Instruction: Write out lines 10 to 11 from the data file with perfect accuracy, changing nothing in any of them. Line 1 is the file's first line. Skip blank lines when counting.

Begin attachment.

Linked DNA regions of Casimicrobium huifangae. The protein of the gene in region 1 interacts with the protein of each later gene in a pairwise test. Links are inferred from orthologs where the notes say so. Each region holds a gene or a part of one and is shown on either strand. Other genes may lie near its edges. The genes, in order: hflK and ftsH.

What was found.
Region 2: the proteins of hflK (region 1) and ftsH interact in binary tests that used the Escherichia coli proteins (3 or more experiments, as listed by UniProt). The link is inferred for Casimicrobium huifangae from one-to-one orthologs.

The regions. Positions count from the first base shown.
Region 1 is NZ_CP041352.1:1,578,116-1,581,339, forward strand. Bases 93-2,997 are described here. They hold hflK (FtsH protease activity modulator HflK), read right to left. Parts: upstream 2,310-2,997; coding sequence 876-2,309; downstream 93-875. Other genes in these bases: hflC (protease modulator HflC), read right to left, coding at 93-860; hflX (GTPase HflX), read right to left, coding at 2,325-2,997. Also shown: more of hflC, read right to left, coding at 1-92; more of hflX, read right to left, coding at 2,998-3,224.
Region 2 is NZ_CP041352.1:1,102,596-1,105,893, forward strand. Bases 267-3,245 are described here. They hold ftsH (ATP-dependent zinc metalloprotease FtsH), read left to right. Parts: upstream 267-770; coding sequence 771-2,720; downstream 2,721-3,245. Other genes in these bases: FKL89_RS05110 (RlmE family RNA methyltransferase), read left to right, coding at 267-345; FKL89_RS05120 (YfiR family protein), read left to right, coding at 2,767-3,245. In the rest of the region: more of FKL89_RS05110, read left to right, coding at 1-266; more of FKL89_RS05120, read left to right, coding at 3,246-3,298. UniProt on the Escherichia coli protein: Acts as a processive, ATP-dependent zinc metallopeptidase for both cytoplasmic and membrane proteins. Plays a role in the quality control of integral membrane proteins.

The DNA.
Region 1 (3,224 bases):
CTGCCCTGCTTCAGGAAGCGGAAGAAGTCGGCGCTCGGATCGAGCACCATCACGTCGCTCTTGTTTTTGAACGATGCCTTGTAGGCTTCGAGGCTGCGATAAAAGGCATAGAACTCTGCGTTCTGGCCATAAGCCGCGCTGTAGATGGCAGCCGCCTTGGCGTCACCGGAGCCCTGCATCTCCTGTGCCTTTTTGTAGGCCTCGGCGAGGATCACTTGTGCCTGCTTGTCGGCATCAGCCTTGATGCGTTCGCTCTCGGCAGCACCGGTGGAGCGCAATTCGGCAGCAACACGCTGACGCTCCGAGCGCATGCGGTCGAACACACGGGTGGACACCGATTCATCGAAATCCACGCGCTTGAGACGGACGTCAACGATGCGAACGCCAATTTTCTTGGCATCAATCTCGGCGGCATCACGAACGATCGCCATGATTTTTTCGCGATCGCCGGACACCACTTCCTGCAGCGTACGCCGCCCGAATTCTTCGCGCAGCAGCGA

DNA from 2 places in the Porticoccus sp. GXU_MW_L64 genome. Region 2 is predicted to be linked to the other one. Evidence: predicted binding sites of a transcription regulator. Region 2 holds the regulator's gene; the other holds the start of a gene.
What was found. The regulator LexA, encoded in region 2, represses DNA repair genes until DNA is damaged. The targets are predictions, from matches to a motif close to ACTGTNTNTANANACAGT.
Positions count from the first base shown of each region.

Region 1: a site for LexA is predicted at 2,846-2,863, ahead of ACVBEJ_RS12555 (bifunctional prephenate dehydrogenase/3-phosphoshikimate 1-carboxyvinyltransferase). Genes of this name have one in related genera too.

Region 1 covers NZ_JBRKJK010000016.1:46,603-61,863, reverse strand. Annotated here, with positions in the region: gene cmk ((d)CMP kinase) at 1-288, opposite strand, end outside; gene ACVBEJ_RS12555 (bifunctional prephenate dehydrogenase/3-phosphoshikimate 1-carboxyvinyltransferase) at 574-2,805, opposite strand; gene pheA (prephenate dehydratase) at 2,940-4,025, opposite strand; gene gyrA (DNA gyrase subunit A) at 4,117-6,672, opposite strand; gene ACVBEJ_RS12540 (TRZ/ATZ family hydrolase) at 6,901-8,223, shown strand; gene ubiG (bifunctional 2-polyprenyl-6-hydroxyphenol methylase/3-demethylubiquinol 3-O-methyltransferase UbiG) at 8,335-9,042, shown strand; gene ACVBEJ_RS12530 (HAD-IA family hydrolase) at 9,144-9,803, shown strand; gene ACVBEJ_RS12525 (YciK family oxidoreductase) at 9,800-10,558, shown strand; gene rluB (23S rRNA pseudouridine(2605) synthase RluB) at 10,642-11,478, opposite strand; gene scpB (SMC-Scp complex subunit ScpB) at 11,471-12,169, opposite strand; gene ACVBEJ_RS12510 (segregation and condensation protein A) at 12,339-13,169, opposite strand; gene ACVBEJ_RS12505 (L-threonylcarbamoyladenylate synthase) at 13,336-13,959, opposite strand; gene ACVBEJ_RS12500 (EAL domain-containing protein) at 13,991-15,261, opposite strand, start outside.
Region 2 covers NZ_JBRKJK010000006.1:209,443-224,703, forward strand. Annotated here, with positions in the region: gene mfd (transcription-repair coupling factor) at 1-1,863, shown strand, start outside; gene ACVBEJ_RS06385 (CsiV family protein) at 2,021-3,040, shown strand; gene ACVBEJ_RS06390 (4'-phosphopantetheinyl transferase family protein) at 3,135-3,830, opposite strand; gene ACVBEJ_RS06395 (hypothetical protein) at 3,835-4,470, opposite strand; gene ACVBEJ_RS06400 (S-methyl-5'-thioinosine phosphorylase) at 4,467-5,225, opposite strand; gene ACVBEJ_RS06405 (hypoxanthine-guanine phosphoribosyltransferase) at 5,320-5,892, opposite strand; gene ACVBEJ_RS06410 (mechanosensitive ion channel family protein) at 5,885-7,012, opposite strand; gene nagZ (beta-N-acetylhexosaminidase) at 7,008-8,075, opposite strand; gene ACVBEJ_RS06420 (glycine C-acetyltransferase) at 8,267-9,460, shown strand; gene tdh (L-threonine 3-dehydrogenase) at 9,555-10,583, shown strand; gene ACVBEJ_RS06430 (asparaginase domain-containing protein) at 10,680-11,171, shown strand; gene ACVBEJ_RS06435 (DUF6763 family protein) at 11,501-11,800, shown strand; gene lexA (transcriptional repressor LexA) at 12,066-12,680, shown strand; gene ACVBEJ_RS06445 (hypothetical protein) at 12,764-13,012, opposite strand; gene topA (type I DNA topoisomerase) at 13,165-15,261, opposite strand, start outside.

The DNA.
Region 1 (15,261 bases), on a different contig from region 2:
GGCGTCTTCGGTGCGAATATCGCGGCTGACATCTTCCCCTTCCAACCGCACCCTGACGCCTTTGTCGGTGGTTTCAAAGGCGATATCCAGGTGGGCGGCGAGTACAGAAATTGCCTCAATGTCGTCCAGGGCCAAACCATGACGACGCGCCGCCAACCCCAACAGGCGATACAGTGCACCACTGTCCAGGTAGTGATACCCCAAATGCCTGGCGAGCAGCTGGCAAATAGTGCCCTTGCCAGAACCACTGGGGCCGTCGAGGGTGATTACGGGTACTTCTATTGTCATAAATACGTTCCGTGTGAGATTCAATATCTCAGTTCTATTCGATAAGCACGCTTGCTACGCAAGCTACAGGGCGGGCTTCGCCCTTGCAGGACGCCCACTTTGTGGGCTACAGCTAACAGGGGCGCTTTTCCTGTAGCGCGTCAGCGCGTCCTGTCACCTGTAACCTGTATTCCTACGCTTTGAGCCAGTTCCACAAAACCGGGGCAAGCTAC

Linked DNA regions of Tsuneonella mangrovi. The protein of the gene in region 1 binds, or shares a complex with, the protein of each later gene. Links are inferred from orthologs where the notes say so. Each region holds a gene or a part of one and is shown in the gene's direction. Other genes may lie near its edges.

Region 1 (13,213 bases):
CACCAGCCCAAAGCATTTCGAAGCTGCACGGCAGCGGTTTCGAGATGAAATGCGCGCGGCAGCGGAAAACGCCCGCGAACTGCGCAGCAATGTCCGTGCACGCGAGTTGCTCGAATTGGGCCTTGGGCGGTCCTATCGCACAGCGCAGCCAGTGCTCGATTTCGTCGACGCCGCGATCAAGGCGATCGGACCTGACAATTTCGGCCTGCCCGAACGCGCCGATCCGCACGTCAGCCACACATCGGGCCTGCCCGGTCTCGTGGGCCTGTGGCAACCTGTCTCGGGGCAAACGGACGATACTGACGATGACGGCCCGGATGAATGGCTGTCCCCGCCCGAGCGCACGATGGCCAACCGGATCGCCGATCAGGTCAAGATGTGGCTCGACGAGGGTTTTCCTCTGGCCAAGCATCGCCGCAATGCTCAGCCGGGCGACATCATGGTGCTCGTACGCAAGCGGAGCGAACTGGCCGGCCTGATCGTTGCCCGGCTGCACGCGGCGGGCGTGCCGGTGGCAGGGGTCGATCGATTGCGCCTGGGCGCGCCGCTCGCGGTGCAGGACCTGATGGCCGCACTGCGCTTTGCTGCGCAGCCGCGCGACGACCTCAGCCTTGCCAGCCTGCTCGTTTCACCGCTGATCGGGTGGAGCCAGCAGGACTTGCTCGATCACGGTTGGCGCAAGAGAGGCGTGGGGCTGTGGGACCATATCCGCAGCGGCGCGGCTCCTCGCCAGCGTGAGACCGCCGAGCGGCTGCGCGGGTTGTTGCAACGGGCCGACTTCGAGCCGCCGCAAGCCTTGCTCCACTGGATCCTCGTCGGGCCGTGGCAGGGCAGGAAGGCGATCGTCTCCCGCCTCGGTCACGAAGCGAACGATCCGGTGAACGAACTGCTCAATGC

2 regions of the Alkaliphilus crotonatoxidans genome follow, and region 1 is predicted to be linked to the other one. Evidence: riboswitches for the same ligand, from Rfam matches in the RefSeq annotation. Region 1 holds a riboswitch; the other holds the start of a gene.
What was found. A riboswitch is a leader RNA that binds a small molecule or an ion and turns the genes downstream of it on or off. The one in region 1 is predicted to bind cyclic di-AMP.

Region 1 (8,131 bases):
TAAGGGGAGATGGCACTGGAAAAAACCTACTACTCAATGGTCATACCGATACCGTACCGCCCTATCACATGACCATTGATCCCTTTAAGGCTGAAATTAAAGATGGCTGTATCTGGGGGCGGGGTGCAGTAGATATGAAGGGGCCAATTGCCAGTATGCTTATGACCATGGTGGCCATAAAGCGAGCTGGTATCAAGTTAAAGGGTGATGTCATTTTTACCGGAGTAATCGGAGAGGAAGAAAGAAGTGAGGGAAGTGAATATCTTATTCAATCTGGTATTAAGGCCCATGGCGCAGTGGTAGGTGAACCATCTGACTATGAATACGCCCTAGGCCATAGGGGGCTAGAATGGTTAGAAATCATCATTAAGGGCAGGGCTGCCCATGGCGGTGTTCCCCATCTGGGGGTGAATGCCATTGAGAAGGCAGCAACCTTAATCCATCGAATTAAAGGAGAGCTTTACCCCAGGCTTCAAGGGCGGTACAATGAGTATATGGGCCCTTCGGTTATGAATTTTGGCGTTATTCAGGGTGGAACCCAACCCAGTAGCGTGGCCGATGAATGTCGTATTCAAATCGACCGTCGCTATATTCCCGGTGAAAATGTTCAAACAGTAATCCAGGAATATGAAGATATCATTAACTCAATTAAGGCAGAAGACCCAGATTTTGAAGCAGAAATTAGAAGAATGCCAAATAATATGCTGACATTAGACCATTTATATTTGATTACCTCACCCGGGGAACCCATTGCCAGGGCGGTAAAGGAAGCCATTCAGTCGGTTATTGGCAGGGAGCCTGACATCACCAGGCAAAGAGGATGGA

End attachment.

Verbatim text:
DNA from 2 places in the Porticoccus sp. GXU_MW_L64 genome. Region 2 is predicted to be linked to the other one. Evidence: predicted binding sites of a transcription regulator. Region 2 holds the regulator's gene; the other holds the start of a gene.
What was found. The regulator LexA, encoded in region 2, represses DNA repair genes until DNA is damaged. The targets are predictions, from matches to a motif close to ACTGTNTNTANANACAGT.